Viewed in these terms, it appears there was no friction between the ideological and material cultures of the Neolithic society that would have threatened its existence or caused conflict, especially during its establishment and institutionalization phases. Social morality did not provide an opportunity for this to happen. Private property, the fundamental factor that leads to social cracks, did not have the opportunity to develop for two reasons: Division of labor between sexes had not yet led to the development of possessive and coercive relations. Because food was obtained collectively, there were no private property rights related to food. All communities—that had not yet grown in numbers or in size—had a firm, common ideological and material culture. Private property and coercion were seen as life-threatening, since it would have ruined the structure of society. Sharing and solidarity amongst themselves were the fundamental principle of their morality—a morality that sustained the society. It seems that as a result of this principle, the inner structure of the Neolithic society was quite strong. We can assume that this principle was the reason why Neolithic society lasted for thousands of years. Regarding the relationship between society and nature, specifically in comparison with the civilized society, both the ideological and material cultures seem to have been in harmony with nature. They saw nature as filled with sacredness and divinity, and nature was believed to be as alive as they were themselves. It was considered the strongest element of divinity as it provided them with air, water, fire and all varieties of plants and animals. One of the strongest reasons for the development of the notions of god and divinity can be found in this reality.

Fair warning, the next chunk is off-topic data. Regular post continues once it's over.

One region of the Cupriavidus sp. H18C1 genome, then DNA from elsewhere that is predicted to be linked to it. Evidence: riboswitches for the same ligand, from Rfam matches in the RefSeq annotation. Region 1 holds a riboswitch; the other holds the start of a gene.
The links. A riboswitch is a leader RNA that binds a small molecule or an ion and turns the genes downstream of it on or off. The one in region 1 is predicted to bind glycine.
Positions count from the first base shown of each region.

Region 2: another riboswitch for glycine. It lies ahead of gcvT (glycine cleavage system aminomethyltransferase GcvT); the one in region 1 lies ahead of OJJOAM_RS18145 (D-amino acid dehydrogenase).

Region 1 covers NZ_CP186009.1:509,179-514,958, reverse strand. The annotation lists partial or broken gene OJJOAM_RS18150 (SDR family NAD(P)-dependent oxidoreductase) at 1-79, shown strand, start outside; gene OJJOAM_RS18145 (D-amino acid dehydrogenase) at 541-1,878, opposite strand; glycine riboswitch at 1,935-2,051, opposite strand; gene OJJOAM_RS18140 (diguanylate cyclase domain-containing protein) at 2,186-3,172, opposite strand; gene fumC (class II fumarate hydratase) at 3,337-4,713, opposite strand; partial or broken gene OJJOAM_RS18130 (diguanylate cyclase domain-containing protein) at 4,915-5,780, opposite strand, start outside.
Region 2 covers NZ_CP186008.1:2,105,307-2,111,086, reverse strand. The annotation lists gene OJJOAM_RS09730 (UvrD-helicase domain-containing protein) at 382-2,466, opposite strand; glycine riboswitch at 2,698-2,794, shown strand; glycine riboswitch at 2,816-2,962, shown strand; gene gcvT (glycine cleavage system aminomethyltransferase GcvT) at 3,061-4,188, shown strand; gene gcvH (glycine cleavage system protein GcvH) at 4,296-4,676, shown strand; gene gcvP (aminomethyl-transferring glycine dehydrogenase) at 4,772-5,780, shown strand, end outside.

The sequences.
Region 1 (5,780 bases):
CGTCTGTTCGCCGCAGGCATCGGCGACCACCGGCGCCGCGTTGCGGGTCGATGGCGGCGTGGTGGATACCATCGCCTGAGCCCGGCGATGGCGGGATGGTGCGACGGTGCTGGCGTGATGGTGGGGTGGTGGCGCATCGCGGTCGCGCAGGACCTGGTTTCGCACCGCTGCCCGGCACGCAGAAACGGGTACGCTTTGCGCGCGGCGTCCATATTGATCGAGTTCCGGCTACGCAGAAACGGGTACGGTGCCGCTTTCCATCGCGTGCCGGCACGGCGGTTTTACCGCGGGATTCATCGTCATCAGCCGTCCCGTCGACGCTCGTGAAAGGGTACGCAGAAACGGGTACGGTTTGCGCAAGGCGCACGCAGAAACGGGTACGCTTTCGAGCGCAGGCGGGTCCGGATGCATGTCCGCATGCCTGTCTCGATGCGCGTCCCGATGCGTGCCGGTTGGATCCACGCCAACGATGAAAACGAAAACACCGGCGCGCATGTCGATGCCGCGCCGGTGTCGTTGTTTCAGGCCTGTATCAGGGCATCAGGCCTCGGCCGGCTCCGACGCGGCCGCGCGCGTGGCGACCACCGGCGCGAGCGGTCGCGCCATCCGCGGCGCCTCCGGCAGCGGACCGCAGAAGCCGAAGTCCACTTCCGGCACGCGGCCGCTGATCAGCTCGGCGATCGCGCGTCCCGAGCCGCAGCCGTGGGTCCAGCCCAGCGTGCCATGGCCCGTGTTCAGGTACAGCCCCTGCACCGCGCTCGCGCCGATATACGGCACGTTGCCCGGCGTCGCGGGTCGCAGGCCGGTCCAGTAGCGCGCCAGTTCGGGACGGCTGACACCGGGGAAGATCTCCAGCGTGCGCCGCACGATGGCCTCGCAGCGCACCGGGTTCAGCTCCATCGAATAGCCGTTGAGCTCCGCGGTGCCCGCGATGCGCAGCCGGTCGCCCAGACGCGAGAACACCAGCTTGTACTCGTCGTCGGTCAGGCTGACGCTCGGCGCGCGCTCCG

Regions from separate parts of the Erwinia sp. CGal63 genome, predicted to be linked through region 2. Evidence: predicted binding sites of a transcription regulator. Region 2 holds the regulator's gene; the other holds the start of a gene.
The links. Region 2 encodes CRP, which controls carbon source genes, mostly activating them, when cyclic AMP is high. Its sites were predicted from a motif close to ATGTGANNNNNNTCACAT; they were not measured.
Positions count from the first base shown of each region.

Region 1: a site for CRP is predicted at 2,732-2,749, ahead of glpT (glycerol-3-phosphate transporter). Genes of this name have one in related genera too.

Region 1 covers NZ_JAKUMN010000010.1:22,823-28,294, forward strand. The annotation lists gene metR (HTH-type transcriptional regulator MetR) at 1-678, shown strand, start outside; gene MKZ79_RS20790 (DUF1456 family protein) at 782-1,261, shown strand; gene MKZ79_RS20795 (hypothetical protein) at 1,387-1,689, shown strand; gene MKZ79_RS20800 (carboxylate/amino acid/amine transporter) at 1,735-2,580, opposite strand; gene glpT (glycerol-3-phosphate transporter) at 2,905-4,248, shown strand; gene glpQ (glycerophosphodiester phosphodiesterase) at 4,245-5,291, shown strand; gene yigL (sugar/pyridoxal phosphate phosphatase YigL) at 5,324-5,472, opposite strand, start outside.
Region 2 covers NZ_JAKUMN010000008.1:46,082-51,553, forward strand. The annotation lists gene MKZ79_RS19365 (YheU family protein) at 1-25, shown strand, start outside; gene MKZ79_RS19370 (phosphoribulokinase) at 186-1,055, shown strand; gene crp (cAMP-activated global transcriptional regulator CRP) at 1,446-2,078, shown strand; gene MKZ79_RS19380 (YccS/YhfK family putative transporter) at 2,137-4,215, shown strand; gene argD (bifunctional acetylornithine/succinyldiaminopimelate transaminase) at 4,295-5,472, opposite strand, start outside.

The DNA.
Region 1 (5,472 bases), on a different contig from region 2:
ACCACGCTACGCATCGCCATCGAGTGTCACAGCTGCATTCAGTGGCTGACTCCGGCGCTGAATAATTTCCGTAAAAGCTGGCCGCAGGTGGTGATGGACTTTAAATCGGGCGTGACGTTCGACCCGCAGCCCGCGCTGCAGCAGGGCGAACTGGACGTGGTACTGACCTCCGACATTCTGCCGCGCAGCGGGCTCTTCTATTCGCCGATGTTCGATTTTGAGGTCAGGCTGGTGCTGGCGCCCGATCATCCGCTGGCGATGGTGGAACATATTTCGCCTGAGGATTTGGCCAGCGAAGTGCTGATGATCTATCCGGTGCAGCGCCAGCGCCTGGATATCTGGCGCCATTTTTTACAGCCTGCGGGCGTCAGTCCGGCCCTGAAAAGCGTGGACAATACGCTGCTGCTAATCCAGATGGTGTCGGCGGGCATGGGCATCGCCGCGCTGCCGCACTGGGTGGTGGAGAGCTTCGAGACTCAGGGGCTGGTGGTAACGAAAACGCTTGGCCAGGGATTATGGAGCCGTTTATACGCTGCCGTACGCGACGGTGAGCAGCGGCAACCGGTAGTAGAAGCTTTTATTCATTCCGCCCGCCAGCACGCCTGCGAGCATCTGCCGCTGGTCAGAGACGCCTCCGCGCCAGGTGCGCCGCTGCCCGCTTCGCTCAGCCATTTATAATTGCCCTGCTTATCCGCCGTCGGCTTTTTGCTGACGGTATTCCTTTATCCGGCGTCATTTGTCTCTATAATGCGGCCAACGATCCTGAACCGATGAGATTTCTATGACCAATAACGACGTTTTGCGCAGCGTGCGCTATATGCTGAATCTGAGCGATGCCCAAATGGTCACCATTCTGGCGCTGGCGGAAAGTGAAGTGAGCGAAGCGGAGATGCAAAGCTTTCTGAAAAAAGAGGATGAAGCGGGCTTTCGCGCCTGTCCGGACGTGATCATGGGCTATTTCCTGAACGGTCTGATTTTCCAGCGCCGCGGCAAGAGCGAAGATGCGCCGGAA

I will elaborate on civilized society’s concept of god later, but for now it is important to note that for Neolithic society divinity had nothing to do with coercion, exploitation, or tyranny. It had more to do with mercy, gratitude, abundance, affection, excitement and, when things went wrong, fear and light. It was important to be in harmony with nature. They even went to the extreme of sacrificing their children. The social aspect of their reverence for the divine can be seen as an expression of the society’s ancestral existence, through concepts such as totem, taboo and meaning. This social aspect was partly expressed as the ancestral mother-goddess religion. Although sacredness and concepts such as totem, taboo and meaning didn’t exactly mean “divinity,” they always had a prominent place in the mindset of Neolithic society. Attributing the quality of sacredness to an object or being is, essentially, the showing of submission or exultation, sometimes of fear or concern, at times affection and respect, and at times even pain and lamentation in reaction to everything that has an effect on people’s lives. This is the value people give to the effects of objects and the meanings they have on their lives. We can also describe this value as morals. Indeed, the gods and sacred beings play a fundamental role in forming such communities’ morals as they sincerely believe that this is how their society is sustained. They believe that if any of the rules were violated or disrespected, or a sacrifice not offered, disaster would follow. Such communities are completely moral societies.

Although there was a state of belonging between Neolithic man and the plants and animals that they domesticated, this could not be called “ownership” even though this state had become their true culture. Ownership entails owning objects, but at this stage the mentality that distinguishes between object and subject had not yet developed. People of the Neolithic did not see themselves as being on a higher level than the objects around them (thus, preventing any serious violation of the ecology). This state of belonging does, however, indicate a movement in the direction of ownership. The final transformation into ownership was realized only after a long time and under different conditions. It is important that we do not conclude from this that the Neolithic society was a “paradise.” The society was still very young and its future was uncertain because of the often-changing conditions of nature. But they were aware of the fact that they were at the mercy of the elements and, in fact, it was this awareness that formed their mentality. It was inevitable that they developed a metaphysical system with mythological and religious dimensions.